The Role of Exercise in Treating Postpartum Depression: A Review of the Literature

Amanda J. Daley, PhD, C. Psychol; Christine MacArthur, PhD; Heather Winter, MD, MROG, FFPH

Disclosures

J Midwifery Womens Health. 2007;52(1):56-62. 

In This Article

Proposed Mechanisms

There are various hypothesised mechanisms by which exercise is thought to influence mental health outcomes and several biologic, psychosocial, and psychological theories have been suggested. Proposed mechanisms for how exercise improves mood are speculative at present, because no study has directly investigated the causal pathway in depressed patients successfully treated with exercise.[31] Each mechanism will be discussed briefly here, and readers are directed to other publications[16,32,33] for more detailed discussions.

One possible mechanism is biochemical change, such as increased levels of endorphins.[34] The endorphin hypothesis proposes that the effects of acute exercise on psychological well-being, in particular, "euphoria," is caused by the release and subsequent binding of endogenous opioids (β-endorphins) to receptor sites in the brain, leading to improved mental health outcomes. Despite very limited support, the endorphin hypothesis remains one of the most popular explanations of the psychological benefits of exercise.[32,33]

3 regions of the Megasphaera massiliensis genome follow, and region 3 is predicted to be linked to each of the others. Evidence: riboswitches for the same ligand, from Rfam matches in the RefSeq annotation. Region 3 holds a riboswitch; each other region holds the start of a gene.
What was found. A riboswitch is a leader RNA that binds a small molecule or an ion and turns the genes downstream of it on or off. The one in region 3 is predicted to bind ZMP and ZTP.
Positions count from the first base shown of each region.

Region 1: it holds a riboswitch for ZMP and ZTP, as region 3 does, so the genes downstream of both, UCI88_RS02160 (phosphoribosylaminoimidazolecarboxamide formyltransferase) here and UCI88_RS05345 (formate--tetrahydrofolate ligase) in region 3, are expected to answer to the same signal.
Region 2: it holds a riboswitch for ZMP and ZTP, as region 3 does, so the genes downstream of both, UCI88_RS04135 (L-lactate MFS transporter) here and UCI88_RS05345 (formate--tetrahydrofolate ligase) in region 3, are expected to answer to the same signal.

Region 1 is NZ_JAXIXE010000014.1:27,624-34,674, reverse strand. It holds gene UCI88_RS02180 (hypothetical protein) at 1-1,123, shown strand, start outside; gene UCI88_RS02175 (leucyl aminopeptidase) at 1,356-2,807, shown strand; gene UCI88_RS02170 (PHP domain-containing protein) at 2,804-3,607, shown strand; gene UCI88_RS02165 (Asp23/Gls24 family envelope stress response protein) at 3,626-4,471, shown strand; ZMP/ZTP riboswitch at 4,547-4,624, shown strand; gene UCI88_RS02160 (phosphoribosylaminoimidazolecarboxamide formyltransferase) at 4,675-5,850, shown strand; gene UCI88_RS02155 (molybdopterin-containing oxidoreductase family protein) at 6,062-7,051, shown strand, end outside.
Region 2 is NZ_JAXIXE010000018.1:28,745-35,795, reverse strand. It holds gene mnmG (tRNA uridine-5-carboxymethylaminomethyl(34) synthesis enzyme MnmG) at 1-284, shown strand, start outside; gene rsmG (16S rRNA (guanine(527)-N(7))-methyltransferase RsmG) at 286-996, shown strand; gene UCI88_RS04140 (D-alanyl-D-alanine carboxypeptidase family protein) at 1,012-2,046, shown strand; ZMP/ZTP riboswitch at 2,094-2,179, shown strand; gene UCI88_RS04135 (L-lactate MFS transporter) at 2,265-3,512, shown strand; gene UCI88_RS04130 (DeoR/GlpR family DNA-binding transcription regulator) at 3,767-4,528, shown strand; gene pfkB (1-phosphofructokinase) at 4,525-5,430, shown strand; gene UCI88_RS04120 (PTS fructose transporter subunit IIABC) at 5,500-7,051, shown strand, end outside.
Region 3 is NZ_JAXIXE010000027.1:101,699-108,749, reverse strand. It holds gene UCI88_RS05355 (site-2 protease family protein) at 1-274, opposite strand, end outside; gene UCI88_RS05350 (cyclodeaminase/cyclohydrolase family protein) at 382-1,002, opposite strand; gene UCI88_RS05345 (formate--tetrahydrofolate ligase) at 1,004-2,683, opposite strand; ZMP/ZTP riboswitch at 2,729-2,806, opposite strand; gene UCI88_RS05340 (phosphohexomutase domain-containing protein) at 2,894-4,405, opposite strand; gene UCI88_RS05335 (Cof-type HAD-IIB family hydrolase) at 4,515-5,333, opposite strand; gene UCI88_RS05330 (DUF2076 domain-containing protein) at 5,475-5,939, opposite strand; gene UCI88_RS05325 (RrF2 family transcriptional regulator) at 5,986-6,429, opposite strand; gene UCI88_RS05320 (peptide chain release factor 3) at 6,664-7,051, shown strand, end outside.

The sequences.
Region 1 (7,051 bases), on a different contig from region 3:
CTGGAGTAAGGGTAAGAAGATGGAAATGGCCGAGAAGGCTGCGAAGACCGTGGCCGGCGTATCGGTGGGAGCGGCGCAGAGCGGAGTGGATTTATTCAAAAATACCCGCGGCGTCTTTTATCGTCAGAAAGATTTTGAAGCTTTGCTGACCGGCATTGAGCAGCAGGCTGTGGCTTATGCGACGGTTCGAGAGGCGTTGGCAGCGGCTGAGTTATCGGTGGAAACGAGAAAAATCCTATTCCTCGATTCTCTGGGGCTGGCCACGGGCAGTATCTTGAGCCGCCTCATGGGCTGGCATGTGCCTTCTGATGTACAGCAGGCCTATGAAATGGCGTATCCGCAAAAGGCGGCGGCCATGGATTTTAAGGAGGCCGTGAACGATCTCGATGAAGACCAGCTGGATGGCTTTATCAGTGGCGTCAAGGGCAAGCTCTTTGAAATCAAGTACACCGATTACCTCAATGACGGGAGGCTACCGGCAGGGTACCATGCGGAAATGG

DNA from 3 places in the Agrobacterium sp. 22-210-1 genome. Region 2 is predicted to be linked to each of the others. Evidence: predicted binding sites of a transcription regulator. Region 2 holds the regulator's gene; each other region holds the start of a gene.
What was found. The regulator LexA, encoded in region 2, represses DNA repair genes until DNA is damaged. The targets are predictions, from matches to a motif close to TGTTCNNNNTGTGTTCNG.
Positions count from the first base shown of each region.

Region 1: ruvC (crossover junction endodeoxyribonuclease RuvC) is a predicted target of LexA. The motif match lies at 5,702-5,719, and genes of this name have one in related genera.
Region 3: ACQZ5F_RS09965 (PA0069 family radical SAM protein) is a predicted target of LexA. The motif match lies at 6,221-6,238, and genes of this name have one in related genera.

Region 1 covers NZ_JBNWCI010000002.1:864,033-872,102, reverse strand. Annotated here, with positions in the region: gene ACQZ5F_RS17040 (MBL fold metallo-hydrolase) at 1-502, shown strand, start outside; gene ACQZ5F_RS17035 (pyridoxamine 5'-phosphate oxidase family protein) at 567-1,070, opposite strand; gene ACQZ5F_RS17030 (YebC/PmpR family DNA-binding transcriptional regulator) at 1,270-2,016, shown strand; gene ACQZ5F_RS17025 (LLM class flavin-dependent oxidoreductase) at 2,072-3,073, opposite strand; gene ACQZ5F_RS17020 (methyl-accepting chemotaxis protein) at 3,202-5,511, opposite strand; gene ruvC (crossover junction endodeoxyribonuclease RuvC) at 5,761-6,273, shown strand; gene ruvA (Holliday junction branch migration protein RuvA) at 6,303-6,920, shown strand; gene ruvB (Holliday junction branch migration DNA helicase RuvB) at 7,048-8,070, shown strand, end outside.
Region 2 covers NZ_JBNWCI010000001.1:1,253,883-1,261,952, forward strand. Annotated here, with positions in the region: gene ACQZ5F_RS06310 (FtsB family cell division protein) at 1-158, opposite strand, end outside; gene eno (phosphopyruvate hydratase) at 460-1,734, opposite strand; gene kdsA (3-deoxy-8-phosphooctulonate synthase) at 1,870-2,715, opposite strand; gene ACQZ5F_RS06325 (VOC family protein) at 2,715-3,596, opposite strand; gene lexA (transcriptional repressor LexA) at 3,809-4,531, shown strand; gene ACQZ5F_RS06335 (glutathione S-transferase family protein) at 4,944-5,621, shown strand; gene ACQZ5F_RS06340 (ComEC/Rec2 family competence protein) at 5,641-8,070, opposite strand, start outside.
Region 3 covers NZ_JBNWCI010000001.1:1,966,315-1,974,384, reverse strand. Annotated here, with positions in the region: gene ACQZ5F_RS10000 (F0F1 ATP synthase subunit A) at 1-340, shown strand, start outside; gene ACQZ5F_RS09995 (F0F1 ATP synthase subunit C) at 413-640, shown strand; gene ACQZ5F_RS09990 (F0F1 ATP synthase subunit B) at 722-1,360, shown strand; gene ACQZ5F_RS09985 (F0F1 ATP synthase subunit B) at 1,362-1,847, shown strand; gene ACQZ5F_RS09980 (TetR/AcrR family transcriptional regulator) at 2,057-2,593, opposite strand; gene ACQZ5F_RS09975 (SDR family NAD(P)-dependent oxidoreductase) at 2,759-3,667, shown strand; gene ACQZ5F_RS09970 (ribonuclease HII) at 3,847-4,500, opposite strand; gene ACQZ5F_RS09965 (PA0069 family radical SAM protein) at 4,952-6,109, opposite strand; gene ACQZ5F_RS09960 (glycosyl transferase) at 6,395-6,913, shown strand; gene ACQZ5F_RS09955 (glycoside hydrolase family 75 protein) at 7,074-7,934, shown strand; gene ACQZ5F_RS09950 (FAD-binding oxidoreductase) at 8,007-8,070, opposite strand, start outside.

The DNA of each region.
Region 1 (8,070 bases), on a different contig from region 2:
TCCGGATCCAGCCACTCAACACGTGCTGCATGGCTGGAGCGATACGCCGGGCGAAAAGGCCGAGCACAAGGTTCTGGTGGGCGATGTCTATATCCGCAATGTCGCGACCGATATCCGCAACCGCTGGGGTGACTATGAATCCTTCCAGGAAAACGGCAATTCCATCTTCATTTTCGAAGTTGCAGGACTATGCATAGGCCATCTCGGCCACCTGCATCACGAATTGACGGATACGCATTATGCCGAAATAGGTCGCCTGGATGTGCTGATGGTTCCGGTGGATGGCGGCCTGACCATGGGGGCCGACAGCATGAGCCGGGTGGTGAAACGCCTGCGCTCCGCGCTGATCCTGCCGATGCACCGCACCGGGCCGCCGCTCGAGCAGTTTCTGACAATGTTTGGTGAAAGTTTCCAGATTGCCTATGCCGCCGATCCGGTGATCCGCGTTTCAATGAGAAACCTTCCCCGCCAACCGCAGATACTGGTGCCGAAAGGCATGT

Psychological hypotheses, such as increased sense of mastery and self-esteem, have been proposed,[34,35] and there is a well-established link between depression and negative self-evaluations.[36] The positive relationship between exercise and depression could be explained in terms of the physical signs associated with exercise (e.g., weight loss and muscle tone), and these physical signs could be viewed as positive cues towards a sense of achievement in one's physical self. In the context of postpartum women, this is an important consideration, given that new mothers may have negative feelings about themselves and their bodies after giving birth, and may be keen to exercise to achieve weight loss.[25] Other researchers[37] have suggested that exercise can serve as distraction or "time-out" from daily hassles and stressful stimuli, and is responsible for the improvements in mental health associated with exercise. In this respect, women with postpartum depression may find exercise a useful strategy to help them focus on events other than their particular life circumstances.

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